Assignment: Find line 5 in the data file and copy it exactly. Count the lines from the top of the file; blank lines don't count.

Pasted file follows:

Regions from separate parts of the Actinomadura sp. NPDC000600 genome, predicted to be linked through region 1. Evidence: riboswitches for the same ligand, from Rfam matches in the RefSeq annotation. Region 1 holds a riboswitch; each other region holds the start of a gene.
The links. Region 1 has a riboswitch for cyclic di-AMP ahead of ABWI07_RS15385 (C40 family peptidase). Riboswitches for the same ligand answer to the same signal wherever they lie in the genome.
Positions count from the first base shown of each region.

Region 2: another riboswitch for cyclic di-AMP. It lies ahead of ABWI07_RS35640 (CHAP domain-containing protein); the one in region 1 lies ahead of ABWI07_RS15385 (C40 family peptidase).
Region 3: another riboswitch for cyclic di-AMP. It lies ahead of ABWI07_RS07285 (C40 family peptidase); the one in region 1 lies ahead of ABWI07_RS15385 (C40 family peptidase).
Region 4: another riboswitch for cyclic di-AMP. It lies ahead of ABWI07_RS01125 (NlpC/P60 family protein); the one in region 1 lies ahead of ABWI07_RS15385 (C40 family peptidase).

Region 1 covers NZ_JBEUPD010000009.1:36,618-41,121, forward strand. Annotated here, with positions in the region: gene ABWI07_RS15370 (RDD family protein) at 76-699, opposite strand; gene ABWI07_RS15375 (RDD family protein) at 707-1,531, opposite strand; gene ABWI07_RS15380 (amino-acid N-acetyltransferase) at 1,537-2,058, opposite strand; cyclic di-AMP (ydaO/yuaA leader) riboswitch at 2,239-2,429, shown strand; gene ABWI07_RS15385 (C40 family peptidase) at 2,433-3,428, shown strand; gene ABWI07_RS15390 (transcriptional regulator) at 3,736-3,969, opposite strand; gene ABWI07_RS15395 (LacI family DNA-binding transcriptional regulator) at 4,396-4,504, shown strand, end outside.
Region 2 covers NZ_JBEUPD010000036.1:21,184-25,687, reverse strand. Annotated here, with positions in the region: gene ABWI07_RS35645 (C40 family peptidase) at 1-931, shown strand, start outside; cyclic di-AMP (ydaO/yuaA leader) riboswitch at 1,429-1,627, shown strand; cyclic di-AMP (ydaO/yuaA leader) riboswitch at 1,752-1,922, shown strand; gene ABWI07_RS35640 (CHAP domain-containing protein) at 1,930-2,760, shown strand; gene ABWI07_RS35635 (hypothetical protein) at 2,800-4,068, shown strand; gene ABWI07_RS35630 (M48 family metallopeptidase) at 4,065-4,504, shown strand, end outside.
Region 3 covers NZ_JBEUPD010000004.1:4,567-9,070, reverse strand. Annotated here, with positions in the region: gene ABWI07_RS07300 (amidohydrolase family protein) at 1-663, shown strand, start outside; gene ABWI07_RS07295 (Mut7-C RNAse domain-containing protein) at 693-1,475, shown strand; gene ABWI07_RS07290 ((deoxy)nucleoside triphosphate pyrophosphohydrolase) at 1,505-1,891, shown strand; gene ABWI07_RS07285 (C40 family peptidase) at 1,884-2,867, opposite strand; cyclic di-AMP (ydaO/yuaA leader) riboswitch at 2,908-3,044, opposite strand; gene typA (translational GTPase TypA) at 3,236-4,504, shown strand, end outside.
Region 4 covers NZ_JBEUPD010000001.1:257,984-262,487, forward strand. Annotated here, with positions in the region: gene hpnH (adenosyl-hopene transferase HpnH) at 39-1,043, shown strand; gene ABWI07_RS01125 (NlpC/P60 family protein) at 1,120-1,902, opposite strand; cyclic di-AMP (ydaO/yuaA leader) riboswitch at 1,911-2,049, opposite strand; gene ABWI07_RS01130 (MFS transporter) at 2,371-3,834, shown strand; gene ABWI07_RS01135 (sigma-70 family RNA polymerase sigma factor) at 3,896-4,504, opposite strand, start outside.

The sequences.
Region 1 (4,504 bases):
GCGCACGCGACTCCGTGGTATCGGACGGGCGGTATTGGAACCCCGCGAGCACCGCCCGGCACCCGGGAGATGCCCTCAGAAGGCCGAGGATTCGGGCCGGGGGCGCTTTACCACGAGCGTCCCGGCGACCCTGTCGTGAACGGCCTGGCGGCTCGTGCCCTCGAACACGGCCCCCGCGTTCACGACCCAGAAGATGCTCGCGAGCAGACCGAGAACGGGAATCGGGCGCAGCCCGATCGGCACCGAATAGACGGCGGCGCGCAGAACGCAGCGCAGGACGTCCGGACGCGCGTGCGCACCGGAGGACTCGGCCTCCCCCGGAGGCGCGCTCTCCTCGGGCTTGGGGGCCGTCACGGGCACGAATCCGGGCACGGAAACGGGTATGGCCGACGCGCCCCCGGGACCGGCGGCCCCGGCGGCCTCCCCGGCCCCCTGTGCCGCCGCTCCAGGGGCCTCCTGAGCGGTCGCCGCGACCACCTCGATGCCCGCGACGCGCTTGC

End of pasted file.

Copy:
Region 3: another riboswitch for cyclic di-AMP. It lies ahead of ABWI07_RS07285 (C40 family peptidase); the one in region 1 lies ahead of ABWI07_RS15385 (C40 family peptidase).